The Pellerano Family Papers, 1879-1945 (bulk 1879-1894) document the business and professional lives of the Pellerano family.
The records consist of business ledgers that belonged to Clorinda, Pedrina, and Nicholas Pellerano as well as school essays
written by Nicholas Pellerano during his time at Santa Clara College, from 1888-1891. Also included are photographs, correspondence,
and other ephemera associated with the Pellerano, Boitano, and Wempe families. This collection is arranged into two series:
Series I. Business Ledgers and Essays, 1879-1894; and Series II. Photographs, Letters and Miscellanea, 1879-1945 (bulk 1879-1894).
The Pellerano Family was originally from Italy and immigrated to the United States sometime in the last half of the nineteenth
century. Nicholas Pellerano was a licensed pharmacist-turned-banker who attended Santa Clara College from 1888-1891 and Heald’s
Business College of San Francisco in 1891. Nicholas was at one point the vice-president of the Bank of America in San Jose
and when he died, he was on the advisory board of the San Jose office of Bank of America. His sister Pedrina appears to have
Pellerano’s Pharmacy alongside him, as her name was listed along with his in directories for the business. Nicholas Pellerano married Marie Wempe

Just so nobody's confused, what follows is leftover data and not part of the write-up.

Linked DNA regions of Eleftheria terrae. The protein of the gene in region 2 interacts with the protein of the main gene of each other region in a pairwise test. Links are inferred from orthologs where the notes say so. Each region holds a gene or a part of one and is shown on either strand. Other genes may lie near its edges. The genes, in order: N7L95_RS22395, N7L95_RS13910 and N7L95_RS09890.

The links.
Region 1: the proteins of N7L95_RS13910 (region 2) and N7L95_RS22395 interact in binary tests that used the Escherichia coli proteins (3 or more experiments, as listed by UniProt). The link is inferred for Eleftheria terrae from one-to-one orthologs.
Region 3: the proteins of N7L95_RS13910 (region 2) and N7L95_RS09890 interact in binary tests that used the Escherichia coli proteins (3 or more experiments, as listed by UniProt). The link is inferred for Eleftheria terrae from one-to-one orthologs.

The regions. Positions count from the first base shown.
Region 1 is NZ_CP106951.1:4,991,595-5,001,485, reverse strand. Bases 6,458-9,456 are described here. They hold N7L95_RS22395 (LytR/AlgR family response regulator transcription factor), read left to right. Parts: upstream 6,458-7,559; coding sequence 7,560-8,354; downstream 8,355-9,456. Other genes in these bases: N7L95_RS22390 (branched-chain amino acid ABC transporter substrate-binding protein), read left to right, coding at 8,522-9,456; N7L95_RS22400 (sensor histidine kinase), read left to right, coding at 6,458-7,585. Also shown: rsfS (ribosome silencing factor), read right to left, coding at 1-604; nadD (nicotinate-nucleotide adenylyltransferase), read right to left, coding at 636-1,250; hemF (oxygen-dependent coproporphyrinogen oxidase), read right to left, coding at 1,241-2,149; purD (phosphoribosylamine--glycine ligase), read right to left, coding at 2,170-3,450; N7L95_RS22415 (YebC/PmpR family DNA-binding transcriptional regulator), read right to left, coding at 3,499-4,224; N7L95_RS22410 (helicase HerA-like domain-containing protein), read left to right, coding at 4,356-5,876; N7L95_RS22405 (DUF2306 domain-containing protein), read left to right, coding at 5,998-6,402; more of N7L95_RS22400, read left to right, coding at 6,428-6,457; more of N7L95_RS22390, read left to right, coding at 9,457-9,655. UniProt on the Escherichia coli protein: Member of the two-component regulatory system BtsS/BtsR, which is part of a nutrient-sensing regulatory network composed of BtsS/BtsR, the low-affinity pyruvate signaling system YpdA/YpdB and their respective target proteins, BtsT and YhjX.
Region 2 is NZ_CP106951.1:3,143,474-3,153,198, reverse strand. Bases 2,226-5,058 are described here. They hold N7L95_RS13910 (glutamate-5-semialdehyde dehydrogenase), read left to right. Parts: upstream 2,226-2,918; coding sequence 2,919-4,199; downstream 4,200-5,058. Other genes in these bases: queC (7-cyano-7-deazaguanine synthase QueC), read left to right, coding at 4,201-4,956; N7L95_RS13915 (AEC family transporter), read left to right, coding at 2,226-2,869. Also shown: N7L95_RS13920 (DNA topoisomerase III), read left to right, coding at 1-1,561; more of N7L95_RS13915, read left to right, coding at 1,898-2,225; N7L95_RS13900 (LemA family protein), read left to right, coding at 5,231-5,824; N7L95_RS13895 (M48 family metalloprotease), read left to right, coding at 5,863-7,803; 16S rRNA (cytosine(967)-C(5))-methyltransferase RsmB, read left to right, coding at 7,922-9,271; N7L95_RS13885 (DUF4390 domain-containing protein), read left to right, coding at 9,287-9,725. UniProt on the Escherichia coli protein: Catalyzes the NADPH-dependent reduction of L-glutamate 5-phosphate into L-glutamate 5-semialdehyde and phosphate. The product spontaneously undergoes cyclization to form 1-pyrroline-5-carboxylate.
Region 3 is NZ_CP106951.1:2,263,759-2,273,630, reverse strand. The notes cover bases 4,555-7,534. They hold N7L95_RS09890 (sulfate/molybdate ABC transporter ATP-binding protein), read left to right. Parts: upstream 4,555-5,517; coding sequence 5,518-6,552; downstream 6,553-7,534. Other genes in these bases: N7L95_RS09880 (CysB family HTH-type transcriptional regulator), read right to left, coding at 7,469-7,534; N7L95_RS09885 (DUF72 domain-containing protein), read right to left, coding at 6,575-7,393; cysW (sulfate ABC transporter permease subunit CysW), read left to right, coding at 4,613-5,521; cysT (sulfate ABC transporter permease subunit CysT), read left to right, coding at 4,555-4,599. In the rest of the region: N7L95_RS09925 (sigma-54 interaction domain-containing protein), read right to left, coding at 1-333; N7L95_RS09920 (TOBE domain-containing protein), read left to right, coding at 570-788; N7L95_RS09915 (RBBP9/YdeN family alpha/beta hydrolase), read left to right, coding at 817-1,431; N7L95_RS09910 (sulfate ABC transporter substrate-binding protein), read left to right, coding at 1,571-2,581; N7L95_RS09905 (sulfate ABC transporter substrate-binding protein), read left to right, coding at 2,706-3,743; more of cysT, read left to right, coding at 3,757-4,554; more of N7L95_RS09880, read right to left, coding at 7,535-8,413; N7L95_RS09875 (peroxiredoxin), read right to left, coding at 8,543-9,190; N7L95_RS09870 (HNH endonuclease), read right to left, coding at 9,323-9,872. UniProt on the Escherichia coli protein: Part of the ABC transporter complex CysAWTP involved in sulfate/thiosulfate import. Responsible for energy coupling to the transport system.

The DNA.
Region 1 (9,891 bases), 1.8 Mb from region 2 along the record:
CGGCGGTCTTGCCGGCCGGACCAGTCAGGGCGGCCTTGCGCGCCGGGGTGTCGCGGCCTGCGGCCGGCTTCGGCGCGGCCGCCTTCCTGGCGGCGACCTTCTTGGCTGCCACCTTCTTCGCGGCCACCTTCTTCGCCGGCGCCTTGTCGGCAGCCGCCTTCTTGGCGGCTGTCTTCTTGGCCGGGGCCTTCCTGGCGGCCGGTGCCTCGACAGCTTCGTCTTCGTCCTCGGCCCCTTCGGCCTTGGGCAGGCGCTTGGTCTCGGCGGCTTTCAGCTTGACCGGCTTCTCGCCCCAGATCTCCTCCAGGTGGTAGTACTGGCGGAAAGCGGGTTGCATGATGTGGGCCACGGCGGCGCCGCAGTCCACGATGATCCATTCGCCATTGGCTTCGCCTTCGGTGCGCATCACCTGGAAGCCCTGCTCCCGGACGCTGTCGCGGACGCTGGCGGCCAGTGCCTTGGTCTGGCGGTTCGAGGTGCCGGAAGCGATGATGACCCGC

during a trip to Europe. His sister Clorinda Pellerano married Angelo Boitano and his other sister, Mary Pellerano, married
Gerhardt Wempe in 1903. This collection includes material from the Boitano and Wempe families.Santa Clara University was founded in 1851 by the Society of Jesus as Santa Clara College and is California’s oldest operating
institution of higher learning. It was established on the grounds of Mission Santa Clara de Asìs, the eighth of the original
21 California missions. The college originally operated as a preparatory school and did not offer courses of collegiate rank
until 1853. The institution became known as the University of Santa Clara in 1912, when the schools of engineering and law
were added. For 110 years, Santa Clara University was an all-male school. In 1961, women were accepted as undergraduates and
Santa Clara University became the first coeducational Catholic university in California. The number of students and faculty
tripled over the next decade and the university began the largest building program in school history with eight residence
halls, a student union, and an athletic stadium. In the early 1970s, the Board of Trustees voted to limit the size of the
undergraduate population, an action that was intended to preserve the character and ensure the quality of the university for
generations to come. In 1985, the university adopted Santa Clara University as its official name.
3.86 linear feet,
Materials in Archives & Special Collections may be subject to copyright. All requests for permission to publish from manuscripts
must be submitted in writing to the University Archivist. Permission for publication is given on behalf of Archives & Special
Collections as the owner of the physical materials, and is not intended to include or imply permission of the copyright holder,
which must also be obtained. Copyright restrictions also apply to digital reproductions of the original materials.
Collection is open for research.